In a Forbes article recently it referenced a study by Stanford University that has caused much debate in the workplace. The study found that if you multitasked, you will suffer brain and career damage.
Researchers say the people who are regularly bombarded with streams of information, cannot pay attention, recall information, or switch seamlessly between multiple tasks.
I would caution the researchers with this question, “Did any of you have mothers?” I remember the story of a mother who recited what she did in a day. When she finished her list of daily Herculean tasks, the questioner asked, “What do you do in your free time?” To which she replied, I go to the rest room.”
Who has a choice today on whether you can have or not have one task at a time? I’m surprised we all don’t wear dust mops on our shoes so we can accomplish one more task in our day. Like all of you, I’ve become adept at efficiency. See how many of these things you do like me on a daily basis? Feel free to add to my list.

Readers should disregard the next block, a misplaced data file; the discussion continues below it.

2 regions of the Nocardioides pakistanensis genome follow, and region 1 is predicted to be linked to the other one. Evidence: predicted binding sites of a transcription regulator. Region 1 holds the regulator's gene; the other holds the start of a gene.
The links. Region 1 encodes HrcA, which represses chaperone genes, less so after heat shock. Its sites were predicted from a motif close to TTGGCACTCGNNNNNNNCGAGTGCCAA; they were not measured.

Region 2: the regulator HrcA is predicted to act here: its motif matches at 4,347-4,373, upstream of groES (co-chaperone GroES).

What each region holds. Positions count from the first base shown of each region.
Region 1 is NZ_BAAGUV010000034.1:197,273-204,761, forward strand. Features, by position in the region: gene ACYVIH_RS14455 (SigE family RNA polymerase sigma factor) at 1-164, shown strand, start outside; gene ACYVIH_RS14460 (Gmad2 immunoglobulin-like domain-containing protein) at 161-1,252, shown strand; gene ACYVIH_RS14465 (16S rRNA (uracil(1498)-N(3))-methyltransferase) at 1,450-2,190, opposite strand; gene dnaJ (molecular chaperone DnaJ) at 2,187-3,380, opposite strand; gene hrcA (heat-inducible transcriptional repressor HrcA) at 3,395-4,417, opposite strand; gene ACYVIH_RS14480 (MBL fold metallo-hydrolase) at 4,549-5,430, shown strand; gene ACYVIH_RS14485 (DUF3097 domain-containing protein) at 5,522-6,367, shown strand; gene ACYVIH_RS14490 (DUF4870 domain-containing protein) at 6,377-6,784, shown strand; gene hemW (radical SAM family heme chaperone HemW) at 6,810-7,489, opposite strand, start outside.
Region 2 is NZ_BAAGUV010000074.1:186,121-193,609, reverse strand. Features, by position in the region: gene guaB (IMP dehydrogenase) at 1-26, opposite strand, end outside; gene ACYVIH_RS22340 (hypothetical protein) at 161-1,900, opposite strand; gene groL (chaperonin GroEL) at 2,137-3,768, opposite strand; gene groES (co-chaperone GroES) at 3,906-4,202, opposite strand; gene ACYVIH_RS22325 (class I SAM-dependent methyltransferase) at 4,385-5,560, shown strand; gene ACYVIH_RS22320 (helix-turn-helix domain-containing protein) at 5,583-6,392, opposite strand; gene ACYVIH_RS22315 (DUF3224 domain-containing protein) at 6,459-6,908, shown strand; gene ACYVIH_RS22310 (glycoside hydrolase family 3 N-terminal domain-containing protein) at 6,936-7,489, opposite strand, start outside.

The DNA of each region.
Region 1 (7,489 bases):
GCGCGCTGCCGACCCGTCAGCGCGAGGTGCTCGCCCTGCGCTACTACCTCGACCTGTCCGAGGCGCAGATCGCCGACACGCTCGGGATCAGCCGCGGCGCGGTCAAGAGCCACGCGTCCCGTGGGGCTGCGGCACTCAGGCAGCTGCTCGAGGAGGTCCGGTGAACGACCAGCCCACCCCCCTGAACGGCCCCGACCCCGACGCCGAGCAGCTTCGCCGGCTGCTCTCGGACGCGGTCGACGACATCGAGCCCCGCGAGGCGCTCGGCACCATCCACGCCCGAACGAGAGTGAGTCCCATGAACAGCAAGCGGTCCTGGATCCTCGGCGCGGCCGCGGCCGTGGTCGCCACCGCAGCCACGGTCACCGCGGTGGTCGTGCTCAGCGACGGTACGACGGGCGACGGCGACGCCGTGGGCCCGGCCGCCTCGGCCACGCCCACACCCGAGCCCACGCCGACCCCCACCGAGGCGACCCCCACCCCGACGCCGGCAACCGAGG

1. I have 30 phone numbers to reach my whole family of about 11.
2. I have so many pin numbers to remember I’ve accidentally entered a PIN number on my microwave.
3. I’ve texted my wife while in the same house.
4. I mostly stay in touch with friends and family only if they have e-mail addresses.
5. I’ve pulled up in the driveway and used my cell phone to see if anyone is home to help me carry in the groceries.
6. I’ve checked my bank account via my cellphone so I know how much I can spend at Taco Bell.
Maybe there is some relevancy to this study as evidenced by the following story. A fella walked into a doctor’s office and the receptionist asked him what he had. “Shingles,” he said. So she took down his name, address and medical insurance number and told him to have a seat.
Fifteen minutes later a nurse’s aid came out and asked him what he had. “Shingles,” he said. So she took down his height, weight, complete medical history and told him to wait in the examining room.
A half-hour later a nurse came in and asked him what he had. “Shingles,” he said. So she gave him a blood test, a blood pressure test and an electrocardiogram. Then she told him to take off all his clothes and wait for the doctor.
An hour later the doctor came in and asked him what he had. “Shingles,” he said. The doctor said, “Where?”
He said, “Outside in the truck. Where do you want them?”